I took digital snapshots of many of them for the purpose of this post, which is to further document his beginner's path. As usual, photos taken in museums vary in quality form mediocre to absolutely rotten trash, so take the images below as rough indicators of the actual works. You can click on them to enlarge.
What I found interesting are two things. First, apparently Dalí kept most of what he painted, not throwing away early items as many artists would be tempted to do. Second, I was impressed by how many different modernist styles he tried from his early teens into his early twenties before settling on the carefully rendered depiction style he is known for in his paintings. Many artists took a longer time to settle on their main style and tried fewer alternatives in the process.
Dalí was about 13 years old when he painted this oil-on-burlap scene.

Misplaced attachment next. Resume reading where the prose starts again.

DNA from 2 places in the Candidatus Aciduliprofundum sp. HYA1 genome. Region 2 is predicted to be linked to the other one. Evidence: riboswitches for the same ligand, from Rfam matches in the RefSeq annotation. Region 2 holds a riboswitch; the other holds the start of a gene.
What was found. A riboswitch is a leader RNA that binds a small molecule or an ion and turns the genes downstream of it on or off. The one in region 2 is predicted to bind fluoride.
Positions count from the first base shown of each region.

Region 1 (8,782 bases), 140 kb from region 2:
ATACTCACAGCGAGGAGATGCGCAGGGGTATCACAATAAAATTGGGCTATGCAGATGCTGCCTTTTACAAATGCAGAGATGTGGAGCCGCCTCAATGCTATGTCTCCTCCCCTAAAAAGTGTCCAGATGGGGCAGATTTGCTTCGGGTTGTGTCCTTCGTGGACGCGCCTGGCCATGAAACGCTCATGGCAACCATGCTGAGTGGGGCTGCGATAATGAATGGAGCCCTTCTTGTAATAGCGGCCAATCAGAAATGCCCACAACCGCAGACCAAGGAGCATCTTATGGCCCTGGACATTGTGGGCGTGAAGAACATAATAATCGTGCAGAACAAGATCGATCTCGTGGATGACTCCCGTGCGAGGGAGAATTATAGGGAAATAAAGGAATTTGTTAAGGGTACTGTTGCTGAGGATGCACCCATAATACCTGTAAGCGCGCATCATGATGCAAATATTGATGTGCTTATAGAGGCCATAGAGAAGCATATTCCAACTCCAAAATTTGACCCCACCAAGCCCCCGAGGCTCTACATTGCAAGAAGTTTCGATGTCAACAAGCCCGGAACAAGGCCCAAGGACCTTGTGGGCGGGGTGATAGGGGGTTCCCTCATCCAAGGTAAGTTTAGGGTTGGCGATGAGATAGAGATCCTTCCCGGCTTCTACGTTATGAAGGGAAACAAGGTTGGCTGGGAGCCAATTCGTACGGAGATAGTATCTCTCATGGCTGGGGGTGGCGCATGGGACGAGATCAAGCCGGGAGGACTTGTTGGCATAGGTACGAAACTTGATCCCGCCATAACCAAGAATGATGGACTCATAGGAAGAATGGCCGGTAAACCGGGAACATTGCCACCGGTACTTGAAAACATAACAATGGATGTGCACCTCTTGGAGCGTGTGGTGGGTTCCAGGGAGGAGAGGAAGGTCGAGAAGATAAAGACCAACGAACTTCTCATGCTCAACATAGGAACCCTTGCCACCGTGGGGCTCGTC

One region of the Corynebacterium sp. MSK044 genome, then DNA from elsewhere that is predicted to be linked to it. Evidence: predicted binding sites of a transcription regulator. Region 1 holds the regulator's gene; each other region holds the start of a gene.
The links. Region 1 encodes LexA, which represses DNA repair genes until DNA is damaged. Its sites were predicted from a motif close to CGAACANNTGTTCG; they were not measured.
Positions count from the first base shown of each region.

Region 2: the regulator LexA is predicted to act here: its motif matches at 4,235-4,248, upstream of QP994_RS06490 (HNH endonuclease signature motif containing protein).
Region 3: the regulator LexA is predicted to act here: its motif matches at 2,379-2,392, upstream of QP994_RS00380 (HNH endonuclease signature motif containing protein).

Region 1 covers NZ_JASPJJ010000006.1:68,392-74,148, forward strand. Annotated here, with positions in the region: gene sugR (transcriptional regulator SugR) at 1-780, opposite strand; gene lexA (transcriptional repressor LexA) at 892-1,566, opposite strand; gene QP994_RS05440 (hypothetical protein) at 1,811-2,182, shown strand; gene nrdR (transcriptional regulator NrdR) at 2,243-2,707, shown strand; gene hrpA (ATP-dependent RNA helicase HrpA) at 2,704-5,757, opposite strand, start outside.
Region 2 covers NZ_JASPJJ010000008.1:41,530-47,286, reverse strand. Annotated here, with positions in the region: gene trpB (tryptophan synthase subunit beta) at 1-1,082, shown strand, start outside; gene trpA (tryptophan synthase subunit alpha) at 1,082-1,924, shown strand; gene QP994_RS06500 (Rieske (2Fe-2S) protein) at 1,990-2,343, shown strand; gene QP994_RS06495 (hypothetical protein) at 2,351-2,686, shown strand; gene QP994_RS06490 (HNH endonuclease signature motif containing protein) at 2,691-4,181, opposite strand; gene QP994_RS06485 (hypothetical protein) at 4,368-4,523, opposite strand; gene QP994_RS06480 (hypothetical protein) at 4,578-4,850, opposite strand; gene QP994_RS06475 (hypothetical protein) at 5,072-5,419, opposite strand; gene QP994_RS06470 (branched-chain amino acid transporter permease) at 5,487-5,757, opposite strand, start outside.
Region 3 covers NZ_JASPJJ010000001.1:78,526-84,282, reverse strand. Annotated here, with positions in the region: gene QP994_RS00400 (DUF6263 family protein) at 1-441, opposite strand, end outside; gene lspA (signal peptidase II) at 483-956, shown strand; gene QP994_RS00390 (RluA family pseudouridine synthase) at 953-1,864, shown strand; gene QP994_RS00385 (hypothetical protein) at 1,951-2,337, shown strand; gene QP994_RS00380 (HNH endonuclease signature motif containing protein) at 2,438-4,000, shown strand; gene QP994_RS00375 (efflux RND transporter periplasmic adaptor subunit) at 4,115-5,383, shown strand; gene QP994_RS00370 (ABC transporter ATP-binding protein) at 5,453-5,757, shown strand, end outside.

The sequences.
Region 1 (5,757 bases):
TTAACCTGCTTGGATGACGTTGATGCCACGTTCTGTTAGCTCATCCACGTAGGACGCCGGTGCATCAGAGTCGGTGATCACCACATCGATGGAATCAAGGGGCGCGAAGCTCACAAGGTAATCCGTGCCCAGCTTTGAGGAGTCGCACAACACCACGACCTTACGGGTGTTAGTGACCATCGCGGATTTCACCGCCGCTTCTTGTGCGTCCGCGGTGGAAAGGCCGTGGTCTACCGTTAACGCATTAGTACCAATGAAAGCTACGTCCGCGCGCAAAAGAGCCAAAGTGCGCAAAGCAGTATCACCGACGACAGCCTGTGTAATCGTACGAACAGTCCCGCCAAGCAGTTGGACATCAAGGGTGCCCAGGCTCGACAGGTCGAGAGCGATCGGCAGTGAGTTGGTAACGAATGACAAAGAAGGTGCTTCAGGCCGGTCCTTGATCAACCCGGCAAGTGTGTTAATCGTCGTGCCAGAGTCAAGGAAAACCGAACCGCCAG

It's a little hard to see it at this resolution (try enlarging), but this small work is very thickly painted. He was 14 or 15 when he did this.
Age 17. Perhaps more fantasy that an accurate portrayal.
At age 18 or 19 he tried this more traditional/impressionist approach.
Now Dalí is around 19 and picks up on the retreat from Cubism to somewhat classical elements of early 1920s modernism.
From about the same time he did this interesting playing-card format portrait of his sister. The museum has it hung with the more modernist end at the top. I am not sure of Dalí's intensions in this regard.
Detail of the more traditional style segment.
Same vintage, but now Postimpressionist Divisionism. His aunt's face is mostly a color blob.
At age 20 we have this Cubist-inspired still life.
Now about 21 years old, Dalí is experimenting with another variety of brushwork.
Finally, about 22 years of age, we find him approaching the expected Dalí style in this painting of bread in a breadbasket. All this was a fast, wild, art-style ride.